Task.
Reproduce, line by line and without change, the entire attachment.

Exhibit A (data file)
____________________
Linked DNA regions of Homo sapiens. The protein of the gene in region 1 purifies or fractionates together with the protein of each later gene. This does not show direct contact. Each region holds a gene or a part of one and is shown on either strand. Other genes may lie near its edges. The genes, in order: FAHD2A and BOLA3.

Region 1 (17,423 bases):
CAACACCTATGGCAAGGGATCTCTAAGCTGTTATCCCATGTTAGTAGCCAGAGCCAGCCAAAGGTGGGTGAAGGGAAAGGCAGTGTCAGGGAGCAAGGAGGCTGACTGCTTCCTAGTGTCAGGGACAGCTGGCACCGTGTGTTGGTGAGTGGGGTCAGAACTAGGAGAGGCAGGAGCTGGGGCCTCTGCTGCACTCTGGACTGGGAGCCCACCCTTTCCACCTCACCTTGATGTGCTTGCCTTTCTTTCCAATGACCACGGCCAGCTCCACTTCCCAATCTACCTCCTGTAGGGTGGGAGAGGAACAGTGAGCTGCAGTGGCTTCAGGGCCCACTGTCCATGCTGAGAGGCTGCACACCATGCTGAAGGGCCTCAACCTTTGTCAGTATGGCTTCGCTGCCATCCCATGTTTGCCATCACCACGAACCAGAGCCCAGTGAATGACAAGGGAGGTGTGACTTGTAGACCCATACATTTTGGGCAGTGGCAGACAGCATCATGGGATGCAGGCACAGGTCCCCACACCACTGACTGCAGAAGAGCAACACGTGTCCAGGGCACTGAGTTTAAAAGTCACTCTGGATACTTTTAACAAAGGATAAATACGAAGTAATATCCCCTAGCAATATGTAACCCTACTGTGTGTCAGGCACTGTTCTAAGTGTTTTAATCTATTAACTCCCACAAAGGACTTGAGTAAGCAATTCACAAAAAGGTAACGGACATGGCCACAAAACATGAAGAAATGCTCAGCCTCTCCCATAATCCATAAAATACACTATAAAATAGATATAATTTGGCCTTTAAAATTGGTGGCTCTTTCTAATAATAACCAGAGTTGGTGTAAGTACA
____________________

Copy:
Linked DNA regions of Homo sapiens. The protein of the gene in region 1 purifies or fractionates together with the protein of each later gene. This does not show direct contact. Each region holds a gene or a part of one and is shown on either strand. Other genes may lie near its edges. The genes, in order: FAHD2A and BOLA3.

Region 1 (17,423 bases):
CAACACCTATGGCAAGGGATCTCTAAGCTGTTATCCCATGTTAGTAGCCAGAGCCAGCCAAAGGTGGGTGAAGGGAAAGGCAGTGTCAGGGAGCAAGGAGGCTGACTGCTTCCTAGTGTCAGGGACAGCTGGCACCGTGTGTTGGTGAGTGGGGTCAGAACTAGGAGAGGCAGGAGCTGGGGCCTCTGCTGCACTCTGGACTGGGAGCCCACCCTTTCCACCTCACCTTGATGTGCTTGCCTTTCTTTCCAATGACCACGGCCAGCTCCACTTCCCAATCTACCTCCTGTAGGGTGGGAGAGGAACAGTGAGCTGCAGTGGCTTCAGGGCCCACTGTCCATGCTGAGAGGCTGCACACCATGCTGAAGGGCCTCAACCTTTGTCAGTATGGCTTCGCTGCCATCCCATGTTTGCCATCACCACGAACCAGAGCCCAGTGAATGACAAGGGAGGTGTGACTTGTAGACCCATACATTTTGGGCAGTGGCAGACAGCATCATGGGATGCAGGCACAGGTCCCCACACCACTGACTGCAGAAGAGCAACACGTGTCCAGGGCACTGAGTTTAAAAGTCACTCTGGATACTTTTAACAAAGGATAAATACGAAGTAATATCCCCTAGCAATATGTAACCCTACTGTGTGTCAGGCACTGTTCTAAGTGTTTTAATCTATTAACTCCCACAAAGGACTTGAGTAAGCAATTCACAAAAAGGTAACGGACATGGCCACAAAACATGAAGAAATGCTCAGCCTCTCCCATAATCCATAAAATACACTATAAAATAGATATAATTTGGCCTTTAAAATTGGTGGCTCTTTCTAATAATAACCAGAGTTGGTGTAAGTACA